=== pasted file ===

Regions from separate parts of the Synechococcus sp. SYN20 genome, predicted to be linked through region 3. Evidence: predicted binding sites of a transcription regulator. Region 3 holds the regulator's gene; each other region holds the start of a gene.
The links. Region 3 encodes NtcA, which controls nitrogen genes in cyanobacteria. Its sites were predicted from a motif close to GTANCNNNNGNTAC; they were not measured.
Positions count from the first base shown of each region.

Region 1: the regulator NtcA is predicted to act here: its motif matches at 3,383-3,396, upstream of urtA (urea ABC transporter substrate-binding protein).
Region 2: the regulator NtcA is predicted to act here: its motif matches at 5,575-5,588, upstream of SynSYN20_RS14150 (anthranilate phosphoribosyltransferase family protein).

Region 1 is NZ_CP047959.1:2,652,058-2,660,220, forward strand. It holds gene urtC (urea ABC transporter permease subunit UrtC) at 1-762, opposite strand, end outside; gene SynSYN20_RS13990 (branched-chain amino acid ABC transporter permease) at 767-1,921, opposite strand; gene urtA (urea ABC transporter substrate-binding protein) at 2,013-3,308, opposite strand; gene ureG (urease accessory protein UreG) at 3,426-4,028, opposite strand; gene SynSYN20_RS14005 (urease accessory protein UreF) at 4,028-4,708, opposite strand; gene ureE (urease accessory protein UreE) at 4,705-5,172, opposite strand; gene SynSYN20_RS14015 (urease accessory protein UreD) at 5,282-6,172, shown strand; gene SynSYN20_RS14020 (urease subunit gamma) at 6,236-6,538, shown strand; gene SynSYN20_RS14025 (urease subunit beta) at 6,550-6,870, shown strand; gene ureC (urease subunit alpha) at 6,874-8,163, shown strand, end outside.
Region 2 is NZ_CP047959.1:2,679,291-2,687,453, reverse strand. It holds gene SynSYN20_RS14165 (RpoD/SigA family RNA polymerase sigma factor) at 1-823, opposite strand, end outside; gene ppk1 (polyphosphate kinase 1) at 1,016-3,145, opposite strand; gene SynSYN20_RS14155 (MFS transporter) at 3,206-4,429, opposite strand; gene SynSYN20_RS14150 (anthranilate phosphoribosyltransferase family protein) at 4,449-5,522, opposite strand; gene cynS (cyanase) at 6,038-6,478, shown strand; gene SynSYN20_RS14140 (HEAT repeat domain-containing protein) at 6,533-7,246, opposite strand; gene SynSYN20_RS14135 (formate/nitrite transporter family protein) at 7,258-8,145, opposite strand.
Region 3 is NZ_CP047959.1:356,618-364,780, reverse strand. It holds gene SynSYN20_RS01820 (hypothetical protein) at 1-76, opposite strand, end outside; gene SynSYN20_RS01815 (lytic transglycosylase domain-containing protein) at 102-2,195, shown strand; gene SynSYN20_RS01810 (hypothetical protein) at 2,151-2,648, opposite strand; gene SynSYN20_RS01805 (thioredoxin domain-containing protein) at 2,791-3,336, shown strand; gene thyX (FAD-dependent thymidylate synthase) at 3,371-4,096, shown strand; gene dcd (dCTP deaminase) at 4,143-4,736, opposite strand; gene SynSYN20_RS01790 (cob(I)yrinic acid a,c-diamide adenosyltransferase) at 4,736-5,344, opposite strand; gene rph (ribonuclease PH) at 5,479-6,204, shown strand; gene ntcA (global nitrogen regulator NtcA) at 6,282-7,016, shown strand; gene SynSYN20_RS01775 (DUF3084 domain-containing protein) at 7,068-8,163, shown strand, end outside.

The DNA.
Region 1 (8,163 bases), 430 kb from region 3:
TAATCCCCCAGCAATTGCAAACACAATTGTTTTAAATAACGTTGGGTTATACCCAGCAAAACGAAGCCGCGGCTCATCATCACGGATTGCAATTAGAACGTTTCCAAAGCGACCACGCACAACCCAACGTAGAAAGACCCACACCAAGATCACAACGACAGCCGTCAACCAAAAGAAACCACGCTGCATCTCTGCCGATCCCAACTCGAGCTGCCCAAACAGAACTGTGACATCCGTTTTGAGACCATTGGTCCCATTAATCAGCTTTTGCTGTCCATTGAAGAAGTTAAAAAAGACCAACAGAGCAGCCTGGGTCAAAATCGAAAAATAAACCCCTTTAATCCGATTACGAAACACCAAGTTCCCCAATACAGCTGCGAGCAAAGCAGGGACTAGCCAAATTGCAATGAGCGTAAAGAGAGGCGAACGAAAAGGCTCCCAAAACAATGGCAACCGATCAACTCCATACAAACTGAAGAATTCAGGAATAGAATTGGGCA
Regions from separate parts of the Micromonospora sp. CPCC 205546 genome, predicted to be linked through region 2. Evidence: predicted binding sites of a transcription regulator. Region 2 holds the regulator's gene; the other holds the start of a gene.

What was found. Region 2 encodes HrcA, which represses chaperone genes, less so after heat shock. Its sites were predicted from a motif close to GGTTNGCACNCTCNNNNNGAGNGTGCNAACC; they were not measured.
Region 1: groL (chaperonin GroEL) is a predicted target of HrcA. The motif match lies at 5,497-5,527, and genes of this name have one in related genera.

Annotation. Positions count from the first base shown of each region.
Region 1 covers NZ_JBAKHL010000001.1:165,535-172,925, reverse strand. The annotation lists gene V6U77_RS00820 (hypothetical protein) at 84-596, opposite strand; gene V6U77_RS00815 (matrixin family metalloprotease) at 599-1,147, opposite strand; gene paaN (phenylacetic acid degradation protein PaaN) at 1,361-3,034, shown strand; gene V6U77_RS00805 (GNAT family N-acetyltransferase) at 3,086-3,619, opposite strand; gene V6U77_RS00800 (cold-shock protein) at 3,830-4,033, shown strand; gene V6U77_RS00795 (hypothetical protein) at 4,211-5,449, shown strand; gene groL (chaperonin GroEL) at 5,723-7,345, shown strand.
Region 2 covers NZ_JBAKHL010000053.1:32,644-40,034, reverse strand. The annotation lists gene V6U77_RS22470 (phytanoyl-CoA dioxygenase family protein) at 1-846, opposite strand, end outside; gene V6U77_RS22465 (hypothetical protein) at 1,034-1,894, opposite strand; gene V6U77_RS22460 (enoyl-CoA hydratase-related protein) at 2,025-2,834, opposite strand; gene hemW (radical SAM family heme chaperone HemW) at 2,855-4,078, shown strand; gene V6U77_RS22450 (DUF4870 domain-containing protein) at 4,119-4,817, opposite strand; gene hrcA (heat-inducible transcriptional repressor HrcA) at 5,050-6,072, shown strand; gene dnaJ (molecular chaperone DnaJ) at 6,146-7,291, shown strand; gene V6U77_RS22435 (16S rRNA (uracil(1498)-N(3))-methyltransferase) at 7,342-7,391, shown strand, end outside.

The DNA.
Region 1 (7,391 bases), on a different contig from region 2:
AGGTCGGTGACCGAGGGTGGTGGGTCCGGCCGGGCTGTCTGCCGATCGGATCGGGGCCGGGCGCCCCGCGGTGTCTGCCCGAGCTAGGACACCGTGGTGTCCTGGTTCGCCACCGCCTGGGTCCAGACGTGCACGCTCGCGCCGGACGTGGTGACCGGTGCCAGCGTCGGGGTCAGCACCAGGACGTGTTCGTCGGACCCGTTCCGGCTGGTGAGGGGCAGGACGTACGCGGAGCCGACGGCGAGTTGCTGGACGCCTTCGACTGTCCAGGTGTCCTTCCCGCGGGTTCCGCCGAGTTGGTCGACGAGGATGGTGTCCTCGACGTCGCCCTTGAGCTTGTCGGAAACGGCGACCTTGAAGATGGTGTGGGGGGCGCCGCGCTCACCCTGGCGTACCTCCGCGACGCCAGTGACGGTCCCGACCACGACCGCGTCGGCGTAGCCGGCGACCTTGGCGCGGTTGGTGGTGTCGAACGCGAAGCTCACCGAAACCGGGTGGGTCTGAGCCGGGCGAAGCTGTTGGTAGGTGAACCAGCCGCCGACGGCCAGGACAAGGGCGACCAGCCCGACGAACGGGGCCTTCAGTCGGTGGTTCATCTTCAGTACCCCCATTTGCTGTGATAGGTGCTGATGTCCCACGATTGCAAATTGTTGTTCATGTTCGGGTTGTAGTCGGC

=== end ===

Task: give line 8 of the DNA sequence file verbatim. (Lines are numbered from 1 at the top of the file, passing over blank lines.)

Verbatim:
Region 3 is NZ_CP047959.1:356,618-364,780, reverse strand. It holds gene SynSYN20_RS01820 (hypothetical protein) at 1-76, opposite strand, end outside; gene SynSYN20_RS01815 (lytic transglycosylase domain-containing protein) at 102-2,195, shown strand; gene SynSYN20_RS01810 (hypothetical protein) at 2,151-2,648, opposite strand; gene SynSYN20_RS01805 (thioredoxin domain-containing protein) at 2,791-3,336, shown strand; gene thyX (FAD-dependent thymidylate synthase) at 3,371-4,096, shown strand; gene dcd (dCTP deaminase) at 4,143-4,736, opposite strand; gene SynSYN20_RS01790 (cob(I)yrinic acid a,c-diamide adenosyltransferase) at 4,736-5,344, opposite strand; gene rph (ribonuclease PH) at 5,479-6,204, shown strand; gene ntcA (global nitrogen regulator NtcA) at 6,282-7,016, shown strand; gene SynSYN20_RS01775 (DUF3084 domain-containing protein) at 7,068-8,163, shown strand, end outside.